Bread & Butter is a monthly dinner and storytelling event designed to make you think deeply about social issues. A new storyteller every month shares a personal story with 40 guests in the dining room at the Centre for Stories.
Tammy Bux is a strategist by day and storyteller by night. She is passionate about encouraging people to celebrate their challenges and triumphs through storytelling. She loves how sharing stories allows us to open our hearts and minds and deeply connect with one another. On 29 November 2018, Tammy shared her story at Bread & Butter.
Copyright © 2018 Tammy Bux
This story and corresponding images have been licensed to the Centre for Stories by the Storyteller. For reproduction and distribution of this story/image please contact the Centre for Stories.
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My life’s been a journey of homecomings and I feel really fortunate to have established firm roots in several places. I feel like we’re not quite sure what home means. Is it a place? Or is it a state of mind? I’ve been exploring that concept for some time now. I’m a Perth girl, born and bred. My family has called Western Australia home since the 1890s Gold Rush, and at the same time, I have a palpable sense of the Pakistani blood coursing through my veins. I’m really proud of all the facets of my identity as a French-speaking, Pakistani-Australian Muslim woman.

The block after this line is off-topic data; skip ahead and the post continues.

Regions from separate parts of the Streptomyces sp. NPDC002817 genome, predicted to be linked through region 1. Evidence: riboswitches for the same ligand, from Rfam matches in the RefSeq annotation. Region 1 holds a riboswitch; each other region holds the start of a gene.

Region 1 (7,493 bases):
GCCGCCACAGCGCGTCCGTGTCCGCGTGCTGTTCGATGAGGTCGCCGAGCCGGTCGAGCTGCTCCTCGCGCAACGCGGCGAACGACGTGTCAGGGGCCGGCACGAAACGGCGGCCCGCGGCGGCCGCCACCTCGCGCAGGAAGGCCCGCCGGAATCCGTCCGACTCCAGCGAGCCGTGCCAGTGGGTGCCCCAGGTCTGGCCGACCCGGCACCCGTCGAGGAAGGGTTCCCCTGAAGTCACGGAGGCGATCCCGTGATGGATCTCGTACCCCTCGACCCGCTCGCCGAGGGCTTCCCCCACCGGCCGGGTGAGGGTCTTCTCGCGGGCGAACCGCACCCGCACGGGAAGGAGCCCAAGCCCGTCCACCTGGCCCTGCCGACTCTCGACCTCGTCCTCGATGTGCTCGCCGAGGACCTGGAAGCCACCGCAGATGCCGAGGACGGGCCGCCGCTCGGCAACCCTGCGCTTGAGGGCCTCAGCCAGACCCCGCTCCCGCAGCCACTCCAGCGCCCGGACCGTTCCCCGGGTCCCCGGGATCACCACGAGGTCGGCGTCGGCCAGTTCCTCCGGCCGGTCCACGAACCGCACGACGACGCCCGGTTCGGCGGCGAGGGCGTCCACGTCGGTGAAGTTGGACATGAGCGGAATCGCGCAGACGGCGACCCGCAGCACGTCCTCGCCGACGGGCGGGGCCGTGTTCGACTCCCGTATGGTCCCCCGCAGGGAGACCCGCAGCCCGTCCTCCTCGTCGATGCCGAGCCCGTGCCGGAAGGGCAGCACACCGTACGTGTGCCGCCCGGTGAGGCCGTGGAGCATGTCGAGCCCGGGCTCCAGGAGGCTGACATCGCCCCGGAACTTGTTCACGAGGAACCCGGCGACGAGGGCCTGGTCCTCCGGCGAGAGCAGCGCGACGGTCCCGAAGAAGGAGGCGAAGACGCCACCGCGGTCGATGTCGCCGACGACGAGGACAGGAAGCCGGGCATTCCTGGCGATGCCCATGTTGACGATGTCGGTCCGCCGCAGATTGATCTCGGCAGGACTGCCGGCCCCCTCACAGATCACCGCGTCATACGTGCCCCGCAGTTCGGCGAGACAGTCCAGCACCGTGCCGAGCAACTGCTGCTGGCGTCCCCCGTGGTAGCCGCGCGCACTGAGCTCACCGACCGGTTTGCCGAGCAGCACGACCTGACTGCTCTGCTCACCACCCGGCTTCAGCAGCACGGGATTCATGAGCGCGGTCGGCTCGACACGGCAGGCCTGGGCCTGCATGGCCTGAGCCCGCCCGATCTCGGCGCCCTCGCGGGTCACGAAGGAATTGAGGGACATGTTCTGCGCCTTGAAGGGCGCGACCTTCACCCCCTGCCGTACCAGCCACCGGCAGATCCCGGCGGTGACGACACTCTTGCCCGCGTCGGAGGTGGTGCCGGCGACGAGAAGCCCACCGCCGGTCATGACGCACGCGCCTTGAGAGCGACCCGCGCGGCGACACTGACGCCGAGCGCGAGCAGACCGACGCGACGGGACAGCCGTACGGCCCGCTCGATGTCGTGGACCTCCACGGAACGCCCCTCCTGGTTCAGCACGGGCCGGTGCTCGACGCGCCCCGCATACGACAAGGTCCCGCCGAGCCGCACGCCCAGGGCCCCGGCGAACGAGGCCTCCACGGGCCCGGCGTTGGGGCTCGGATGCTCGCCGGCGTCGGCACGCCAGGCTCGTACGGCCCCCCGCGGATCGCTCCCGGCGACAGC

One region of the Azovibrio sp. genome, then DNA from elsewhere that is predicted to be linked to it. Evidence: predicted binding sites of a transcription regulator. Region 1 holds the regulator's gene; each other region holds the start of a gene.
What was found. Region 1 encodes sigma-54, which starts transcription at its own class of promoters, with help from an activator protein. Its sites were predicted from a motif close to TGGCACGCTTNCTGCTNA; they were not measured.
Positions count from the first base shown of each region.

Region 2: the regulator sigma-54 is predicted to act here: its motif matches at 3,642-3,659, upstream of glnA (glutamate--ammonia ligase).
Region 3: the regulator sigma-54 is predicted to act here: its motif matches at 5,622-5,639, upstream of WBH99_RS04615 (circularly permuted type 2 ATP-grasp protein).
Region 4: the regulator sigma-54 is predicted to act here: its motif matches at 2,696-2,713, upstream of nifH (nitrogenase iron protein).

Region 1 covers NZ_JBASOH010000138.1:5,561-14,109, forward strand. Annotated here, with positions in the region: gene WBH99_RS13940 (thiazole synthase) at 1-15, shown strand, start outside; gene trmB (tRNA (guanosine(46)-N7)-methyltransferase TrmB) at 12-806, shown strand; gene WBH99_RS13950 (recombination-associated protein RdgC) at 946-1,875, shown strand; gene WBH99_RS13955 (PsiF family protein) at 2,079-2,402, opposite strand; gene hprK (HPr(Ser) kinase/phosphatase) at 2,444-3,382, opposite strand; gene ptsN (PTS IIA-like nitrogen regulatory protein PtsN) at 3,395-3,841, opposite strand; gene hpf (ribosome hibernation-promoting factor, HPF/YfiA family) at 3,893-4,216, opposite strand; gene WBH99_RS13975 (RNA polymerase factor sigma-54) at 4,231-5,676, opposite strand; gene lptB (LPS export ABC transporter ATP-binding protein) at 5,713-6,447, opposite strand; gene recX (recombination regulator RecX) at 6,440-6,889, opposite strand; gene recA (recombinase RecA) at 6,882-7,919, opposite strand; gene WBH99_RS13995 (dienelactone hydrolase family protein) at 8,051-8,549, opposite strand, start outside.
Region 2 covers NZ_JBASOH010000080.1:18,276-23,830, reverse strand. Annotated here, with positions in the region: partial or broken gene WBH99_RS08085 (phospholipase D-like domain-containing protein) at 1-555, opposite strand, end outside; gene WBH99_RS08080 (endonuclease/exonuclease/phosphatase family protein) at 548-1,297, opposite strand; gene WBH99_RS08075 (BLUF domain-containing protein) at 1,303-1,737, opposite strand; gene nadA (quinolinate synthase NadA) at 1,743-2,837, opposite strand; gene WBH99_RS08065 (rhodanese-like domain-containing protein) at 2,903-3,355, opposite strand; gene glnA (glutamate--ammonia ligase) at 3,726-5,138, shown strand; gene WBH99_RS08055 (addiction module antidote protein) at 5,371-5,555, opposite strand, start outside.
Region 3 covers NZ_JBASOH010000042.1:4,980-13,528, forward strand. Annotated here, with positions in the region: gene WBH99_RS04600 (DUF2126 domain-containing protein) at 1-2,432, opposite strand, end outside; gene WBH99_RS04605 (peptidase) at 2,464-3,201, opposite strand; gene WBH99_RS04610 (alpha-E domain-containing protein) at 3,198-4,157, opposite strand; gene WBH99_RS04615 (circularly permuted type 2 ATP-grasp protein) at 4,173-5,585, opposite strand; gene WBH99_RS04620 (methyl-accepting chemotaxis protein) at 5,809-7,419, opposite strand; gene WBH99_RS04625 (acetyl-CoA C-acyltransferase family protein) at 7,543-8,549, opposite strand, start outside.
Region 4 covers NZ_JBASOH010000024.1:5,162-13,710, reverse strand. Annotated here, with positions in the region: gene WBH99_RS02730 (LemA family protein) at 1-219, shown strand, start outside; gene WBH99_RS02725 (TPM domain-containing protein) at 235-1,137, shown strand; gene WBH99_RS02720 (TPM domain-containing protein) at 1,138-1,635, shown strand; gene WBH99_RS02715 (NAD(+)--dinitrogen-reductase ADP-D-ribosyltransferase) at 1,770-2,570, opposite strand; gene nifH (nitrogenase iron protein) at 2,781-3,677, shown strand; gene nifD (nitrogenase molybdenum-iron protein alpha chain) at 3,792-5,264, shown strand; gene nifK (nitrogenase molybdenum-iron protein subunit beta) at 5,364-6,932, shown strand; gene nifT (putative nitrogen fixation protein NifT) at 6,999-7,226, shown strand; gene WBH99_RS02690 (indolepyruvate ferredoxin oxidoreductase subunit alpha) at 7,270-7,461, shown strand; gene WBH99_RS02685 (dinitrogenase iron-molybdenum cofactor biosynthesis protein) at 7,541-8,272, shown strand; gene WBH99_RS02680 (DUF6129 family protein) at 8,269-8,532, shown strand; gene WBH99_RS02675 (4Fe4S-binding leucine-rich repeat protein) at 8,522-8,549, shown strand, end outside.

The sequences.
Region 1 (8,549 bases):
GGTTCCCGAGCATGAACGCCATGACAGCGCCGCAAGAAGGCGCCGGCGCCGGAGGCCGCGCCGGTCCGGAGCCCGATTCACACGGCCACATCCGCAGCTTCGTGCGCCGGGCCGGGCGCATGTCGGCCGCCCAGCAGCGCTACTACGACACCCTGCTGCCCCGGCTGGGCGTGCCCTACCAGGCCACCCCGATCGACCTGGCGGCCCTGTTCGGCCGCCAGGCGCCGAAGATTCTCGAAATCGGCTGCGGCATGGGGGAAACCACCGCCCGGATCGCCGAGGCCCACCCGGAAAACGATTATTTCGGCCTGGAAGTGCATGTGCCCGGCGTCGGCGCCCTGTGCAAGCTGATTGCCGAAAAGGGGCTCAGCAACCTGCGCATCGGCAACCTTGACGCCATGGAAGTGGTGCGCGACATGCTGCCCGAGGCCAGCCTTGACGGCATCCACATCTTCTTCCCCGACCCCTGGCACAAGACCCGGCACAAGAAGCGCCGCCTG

I studied French at the University of Western Australia in the late 80s—when it was free. So that’s the go at the time. I got a scholarship to go and teach conversational English in France for a year and it was a beautiful year of my life. But I came back to Perth and I was given the opportunity to go and live and work in Karachi in Pakistan—and at a French bank no less. I seized the opportunity. Perth was known as ‘Dullsville’ in those days—I don’t know how many of you remember? Perth was a great place to grow up in as a kid, great place to come back and retire in; not so great for those years in between. And so, I spread my wings and I embarked on my adventure.